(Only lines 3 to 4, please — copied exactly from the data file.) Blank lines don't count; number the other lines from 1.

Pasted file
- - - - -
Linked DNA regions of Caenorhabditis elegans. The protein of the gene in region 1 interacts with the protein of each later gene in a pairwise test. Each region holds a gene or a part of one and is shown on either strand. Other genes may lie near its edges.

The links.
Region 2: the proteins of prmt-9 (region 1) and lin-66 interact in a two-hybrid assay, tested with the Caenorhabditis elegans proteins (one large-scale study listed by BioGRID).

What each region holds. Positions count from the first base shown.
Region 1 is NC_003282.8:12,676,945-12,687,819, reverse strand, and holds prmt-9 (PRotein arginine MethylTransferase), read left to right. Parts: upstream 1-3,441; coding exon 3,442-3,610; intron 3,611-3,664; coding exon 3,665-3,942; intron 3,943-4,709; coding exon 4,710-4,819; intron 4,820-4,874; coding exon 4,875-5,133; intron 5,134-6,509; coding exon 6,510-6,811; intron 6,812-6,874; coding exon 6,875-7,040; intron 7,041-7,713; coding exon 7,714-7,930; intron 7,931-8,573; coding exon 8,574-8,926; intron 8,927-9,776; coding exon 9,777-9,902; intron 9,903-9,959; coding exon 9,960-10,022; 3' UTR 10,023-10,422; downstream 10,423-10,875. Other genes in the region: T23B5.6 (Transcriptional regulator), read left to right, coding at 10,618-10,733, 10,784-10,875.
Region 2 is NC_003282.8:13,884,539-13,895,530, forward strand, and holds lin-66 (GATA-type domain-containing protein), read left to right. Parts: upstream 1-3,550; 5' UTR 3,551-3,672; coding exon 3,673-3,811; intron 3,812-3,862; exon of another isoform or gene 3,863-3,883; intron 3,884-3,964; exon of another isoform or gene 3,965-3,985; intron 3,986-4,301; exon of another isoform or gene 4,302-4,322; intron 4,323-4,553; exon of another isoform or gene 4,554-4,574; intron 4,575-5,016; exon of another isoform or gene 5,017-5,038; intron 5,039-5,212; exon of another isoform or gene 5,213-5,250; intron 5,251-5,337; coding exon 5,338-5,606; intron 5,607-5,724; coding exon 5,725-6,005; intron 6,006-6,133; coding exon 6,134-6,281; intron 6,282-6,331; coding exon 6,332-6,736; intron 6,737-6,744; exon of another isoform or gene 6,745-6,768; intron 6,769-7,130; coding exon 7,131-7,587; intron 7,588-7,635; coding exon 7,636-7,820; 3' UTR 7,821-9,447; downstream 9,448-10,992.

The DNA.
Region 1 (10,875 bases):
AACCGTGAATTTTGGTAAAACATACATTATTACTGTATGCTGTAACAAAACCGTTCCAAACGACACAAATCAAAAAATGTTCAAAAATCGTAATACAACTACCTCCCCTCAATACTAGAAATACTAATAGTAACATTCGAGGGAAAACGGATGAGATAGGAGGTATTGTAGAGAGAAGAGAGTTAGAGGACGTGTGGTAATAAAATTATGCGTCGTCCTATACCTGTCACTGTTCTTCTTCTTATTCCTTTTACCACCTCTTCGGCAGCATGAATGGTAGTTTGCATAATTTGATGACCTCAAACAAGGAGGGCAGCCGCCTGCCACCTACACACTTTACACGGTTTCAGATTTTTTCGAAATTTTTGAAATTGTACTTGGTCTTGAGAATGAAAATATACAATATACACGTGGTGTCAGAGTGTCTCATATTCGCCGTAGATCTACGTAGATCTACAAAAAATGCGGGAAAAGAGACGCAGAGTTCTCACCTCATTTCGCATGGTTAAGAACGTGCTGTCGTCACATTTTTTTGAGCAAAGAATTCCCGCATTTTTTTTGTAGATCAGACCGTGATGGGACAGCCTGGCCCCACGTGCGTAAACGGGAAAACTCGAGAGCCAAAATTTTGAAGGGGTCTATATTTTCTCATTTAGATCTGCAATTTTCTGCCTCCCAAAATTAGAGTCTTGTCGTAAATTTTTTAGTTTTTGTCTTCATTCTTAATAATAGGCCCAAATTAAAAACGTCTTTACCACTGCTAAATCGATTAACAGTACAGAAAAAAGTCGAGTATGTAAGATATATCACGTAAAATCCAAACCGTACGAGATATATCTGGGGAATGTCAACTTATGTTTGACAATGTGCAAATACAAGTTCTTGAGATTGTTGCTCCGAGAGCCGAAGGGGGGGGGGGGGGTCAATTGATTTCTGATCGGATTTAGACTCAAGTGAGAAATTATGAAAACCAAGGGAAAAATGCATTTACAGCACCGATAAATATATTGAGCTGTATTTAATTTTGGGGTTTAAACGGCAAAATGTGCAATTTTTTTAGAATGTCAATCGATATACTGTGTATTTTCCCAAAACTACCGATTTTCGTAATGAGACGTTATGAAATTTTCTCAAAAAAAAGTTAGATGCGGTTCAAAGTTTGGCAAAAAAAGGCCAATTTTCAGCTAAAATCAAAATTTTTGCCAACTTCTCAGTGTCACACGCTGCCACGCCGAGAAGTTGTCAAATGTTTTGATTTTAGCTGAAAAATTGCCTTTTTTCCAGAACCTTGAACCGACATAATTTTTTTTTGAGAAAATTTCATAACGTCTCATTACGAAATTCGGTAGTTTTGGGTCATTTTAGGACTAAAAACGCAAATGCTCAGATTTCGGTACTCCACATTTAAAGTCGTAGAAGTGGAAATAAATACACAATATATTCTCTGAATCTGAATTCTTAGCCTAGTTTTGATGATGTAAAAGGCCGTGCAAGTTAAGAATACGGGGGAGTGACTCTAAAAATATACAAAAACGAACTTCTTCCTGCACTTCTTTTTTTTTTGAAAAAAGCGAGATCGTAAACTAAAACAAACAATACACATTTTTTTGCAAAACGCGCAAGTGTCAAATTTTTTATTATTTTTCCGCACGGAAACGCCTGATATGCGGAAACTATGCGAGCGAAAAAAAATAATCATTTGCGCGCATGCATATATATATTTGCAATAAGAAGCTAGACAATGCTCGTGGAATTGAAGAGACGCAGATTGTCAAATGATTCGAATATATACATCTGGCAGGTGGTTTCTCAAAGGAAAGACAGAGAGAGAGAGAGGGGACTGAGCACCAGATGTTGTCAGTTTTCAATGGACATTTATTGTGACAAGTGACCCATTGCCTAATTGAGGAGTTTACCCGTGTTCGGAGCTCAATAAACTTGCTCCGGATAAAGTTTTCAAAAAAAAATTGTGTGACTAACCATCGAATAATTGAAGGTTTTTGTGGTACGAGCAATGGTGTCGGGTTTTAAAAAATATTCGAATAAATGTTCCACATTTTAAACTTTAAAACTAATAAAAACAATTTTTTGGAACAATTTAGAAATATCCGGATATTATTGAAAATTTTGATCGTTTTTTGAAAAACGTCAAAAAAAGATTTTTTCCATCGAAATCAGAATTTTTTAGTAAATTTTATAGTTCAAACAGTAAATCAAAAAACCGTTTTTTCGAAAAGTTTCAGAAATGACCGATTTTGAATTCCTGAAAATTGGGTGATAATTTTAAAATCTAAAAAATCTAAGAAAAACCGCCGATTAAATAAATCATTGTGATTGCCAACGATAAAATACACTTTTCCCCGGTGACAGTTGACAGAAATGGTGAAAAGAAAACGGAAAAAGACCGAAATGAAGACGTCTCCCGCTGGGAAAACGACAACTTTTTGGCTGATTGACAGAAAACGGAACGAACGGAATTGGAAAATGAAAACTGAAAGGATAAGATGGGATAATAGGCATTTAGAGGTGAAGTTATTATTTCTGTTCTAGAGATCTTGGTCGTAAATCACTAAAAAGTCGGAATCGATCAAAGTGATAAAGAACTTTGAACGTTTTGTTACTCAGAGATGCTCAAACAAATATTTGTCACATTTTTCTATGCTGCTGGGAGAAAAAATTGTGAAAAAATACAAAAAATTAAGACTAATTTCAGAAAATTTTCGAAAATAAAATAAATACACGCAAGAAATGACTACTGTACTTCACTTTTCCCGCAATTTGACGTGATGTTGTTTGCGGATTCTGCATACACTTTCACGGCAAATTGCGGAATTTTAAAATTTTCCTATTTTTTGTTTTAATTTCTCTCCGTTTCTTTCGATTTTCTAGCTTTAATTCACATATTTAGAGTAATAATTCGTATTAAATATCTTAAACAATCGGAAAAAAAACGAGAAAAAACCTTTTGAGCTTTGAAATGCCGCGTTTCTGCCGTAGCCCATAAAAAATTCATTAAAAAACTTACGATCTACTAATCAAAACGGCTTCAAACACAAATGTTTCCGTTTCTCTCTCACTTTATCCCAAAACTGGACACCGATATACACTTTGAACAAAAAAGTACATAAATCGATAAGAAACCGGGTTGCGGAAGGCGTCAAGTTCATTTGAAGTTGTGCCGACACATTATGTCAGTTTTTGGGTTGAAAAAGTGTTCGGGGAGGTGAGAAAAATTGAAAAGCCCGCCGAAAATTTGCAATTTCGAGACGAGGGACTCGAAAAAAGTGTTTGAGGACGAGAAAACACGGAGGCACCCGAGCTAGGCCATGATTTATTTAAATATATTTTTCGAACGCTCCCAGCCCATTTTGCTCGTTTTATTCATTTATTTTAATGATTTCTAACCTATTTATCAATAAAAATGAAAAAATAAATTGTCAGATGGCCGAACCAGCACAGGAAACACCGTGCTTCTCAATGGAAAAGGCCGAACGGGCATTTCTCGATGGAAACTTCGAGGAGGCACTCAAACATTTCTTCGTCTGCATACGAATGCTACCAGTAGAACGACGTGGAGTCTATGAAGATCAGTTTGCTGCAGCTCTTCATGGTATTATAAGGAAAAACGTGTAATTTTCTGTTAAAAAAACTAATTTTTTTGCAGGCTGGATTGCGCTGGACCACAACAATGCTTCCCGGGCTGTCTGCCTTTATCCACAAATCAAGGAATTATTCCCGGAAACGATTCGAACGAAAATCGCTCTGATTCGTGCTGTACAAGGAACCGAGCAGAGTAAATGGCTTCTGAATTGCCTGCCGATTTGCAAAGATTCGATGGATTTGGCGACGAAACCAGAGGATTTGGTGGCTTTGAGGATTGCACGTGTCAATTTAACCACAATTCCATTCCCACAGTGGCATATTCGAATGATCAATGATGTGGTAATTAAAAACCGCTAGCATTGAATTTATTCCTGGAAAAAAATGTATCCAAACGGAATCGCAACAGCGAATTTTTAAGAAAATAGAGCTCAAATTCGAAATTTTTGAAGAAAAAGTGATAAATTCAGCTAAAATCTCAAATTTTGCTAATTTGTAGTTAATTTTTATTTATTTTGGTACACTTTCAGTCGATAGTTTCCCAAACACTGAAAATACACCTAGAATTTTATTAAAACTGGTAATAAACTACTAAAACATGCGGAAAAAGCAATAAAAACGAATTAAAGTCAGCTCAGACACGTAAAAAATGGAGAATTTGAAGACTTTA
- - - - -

Region 2: the proteins of prmt-9 (region 1) and lin-66 interact in a two-hybrid assay, tested with the Caenorhabditis elegans proteins (one large-scale study listed by BioGRID).

What each region holds. Positions count from the first base shown.